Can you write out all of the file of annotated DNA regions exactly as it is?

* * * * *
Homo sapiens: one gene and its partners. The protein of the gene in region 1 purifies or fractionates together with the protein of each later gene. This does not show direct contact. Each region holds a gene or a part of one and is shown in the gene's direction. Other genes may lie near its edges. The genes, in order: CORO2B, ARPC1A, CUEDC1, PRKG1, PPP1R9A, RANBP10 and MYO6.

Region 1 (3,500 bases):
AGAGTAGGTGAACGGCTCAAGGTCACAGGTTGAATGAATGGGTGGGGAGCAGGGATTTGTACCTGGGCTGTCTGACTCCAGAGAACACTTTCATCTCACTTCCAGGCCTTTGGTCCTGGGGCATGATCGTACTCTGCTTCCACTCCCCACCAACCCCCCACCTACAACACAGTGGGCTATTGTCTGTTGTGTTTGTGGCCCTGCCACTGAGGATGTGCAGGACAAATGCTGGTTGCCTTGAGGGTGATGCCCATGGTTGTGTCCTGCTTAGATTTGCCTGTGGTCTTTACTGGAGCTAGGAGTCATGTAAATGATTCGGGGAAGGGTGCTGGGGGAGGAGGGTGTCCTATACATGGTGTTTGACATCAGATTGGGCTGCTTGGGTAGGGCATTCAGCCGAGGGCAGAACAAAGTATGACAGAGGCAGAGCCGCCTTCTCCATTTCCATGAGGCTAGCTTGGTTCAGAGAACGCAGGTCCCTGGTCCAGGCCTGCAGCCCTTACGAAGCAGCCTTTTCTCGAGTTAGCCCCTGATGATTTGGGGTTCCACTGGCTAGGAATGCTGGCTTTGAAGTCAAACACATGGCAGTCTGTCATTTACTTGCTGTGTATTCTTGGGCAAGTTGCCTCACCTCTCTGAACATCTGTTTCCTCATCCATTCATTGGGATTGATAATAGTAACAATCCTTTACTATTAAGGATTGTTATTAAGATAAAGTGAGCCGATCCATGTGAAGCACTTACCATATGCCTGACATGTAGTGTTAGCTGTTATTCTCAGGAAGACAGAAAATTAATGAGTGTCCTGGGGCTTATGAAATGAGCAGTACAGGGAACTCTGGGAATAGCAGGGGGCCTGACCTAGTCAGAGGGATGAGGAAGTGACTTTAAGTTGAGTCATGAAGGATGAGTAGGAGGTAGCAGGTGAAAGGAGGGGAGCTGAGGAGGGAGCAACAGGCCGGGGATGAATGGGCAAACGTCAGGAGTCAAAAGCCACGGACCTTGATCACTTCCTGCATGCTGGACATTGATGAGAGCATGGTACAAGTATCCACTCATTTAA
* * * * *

Homo sapiens: one gene and its partners. The protein of the gene in region 1 purifies or fractionates together with the protein of each later gene. This does not show direct contact. Each region holds a gene or a part of one and is shown in the gene's direction. Other genes may lie near its edges. The genes, in order: CORO2B, ARPC1A, CUEDC1, PRKG1, PPP1R9A, RANBP10 and MYO6.

Region 1 (3,500 bases):
AGAGTAGGTGAACGGCTCAAGGTCACAGGTTGAATGAATGGGTGGGGAGCAGGGATTTGTACCTGGGCTGTCTGACTCCAGAGAACACTTTCATCTCACTTCCAGGCCTTTGGTCCTGGGGCATGATCGTACTCTGCTTCCACTCCCCACCAACCCCCCACCTACAACACAGTGGGCTATTGTCTGTTGTGTTTGTGGCCCTGCCACTGAGGATGTGCAGGACAAATGCTGGTTGCCTTGAGGGTGATGCCCATGGTTGTGTCCTGCTTAGATTTGCCTGTGGTCTTTACTGGAGCTAGGAGTCATGTAAATGATTCGGGGAAGGGTGCTGGGGGAGGAGGGTGTCCTATACATGGTGTTTGACATCAGATTGGGCTGCTTGGGTAGGGCATTCAGCCGAGGGCAGAACAAAGTATGACAGAGGCAGAGCCGCCTTCTCCATTTCCATGAGGCTAGCTTGGTTCAGAGAACGCAGGTCCCTGGTCCAGGCCTGCAGCCCTTACGAAGCAGCCTTTTCTCGAGTTAGCCCCTGATGATTTGGGGTTCCACTGGCTAGGAATGCTGGCTTTGAAGTCAAACACATGGCAGTCTGTCATTTACTTGCTGTGTATTCTTGGGCAAGTTGCCTCACCTCTCTGAACATCTGTTTCCTCATCCATTCATTGGGATTGATAATAGTAACAATCCTTTACTATTAAGGATTGTTATTAAGATAAAGTGAGCCGATCCATGTGAAGCACTTACCATATGCCTGACATGTAGTGTTAGCTGTTATTCTCAGGAAGACAGAAAATTAATGAGTGTCCTGGGGCTTATGAAATGAGCAGTACAGGGAACTCTGGGAATAGCAGGGGGCCTGACCTAGTCAGAGGGATGAGGAAGTGACTTTAAGTTGAGTCATGAAGGATGAGTAGGAGGTAGCAGGTGAAAGGAGGGGAGCTGAGGAGGGAGCAACAGGCCGGGGATGAATGGGCAAACGTCAGGAGTCAAAAGCCACGGACCTTGATCACTTCCTGCATGCTGGACATTGATGAGAGCATGGTACAAGTATCCACTCATTTAA